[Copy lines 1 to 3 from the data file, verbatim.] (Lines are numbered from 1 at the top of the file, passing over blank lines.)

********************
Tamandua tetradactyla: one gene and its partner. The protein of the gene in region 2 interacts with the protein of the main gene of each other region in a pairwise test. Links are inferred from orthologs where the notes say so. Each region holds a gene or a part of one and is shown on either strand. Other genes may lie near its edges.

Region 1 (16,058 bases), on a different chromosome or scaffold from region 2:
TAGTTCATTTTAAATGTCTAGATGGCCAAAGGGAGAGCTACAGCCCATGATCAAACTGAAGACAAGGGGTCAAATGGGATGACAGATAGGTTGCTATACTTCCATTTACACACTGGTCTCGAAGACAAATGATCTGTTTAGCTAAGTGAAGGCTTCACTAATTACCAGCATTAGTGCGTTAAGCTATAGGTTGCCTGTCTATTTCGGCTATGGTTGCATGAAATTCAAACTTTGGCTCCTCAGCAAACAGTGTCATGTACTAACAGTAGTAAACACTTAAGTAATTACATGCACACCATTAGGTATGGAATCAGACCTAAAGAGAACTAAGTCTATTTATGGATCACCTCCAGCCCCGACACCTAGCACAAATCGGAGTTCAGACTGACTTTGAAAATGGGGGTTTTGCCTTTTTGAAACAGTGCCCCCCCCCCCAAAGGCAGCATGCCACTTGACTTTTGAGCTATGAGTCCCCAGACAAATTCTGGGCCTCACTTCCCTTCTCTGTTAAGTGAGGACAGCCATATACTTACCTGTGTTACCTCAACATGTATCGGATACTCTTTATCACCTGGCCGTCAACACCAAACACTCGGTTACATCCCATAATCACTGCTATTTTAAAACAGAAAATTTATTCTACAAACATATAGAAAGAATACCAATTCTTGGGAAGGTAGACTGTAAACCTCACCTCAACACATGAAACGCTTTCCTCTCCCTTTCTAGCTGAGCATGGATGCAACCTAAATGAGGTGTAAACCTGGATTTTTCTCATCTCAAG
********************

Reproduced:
Tamandua tetradactyla: one gene and its partner. The protein of the gene in region 2 interacts with the protein of the main gene of each other region in a pairwise test. Links are inferred from orthologs where the notes say so. Each region holds a gene or a part of one and is shown on either strand. Other genes may lie near its edges.

Region 1 (16,058 bases), on a different chromosome or scaffold from region 2:
TAGTTCATTTTAAATGTCTAGATGGCCAAAGGGAGAGCTACAGCCCATGATCAAACTGAAGACAAGGGGTCAAATGGGATGACAGATAGGTTGCTATACTTCCATTTACACACTGGTCTCGAAGACAAATGATCTGTTTAGCTAAGTGAAGGCTTCACTAATTACCAGCATTAGTGCGTTAAGCTATAGGTTGCCTGTCTATTTCGGCTATGGTTGCATGAAATTCAAACTTTGGCTCCTCAGCAAACAGTGTCATGTACTAACAGTAGTAAACACTTAAGTAATTACATGCACACCATTAGGTATGGAATCAGACCTAAAGAGAACTAAGTCTATTTATGGATCACCTCCAGCCCCGACACCTAGCACAAATCGGAGTTCAGACTGACTTTGAAAATGGGGGTTTTGCCTTTTTGAAACAGTGCCCCCCCCCCCAAAGGCAGCATGCCACTTGACTTTTGAGCTATGAGTCCCCAGACAAATTCTGGGCCTCACTTCCCTTCTCTGTTAAGTGAGGACAGCCATATACTTACCTGTGTTACCTCAACATGTATCGGATACTCTTTATCACCTGGCCGTCAACACCAAACACTCGGTTACATCCCATAATCACTGCTATTTTAAAACAGAAAATTTATTCTACAAACATATAGAAAGAATACCAATTCTTGGGAAGGTAGACTGTAAACCTCACCTCAACACATGAAACGCTTTCCTCTCCCTTTCTAGCTGAGCATGGATGCAACCTAAATGAGGTGTAAACCTGGATTTTTCTCATCTCAAG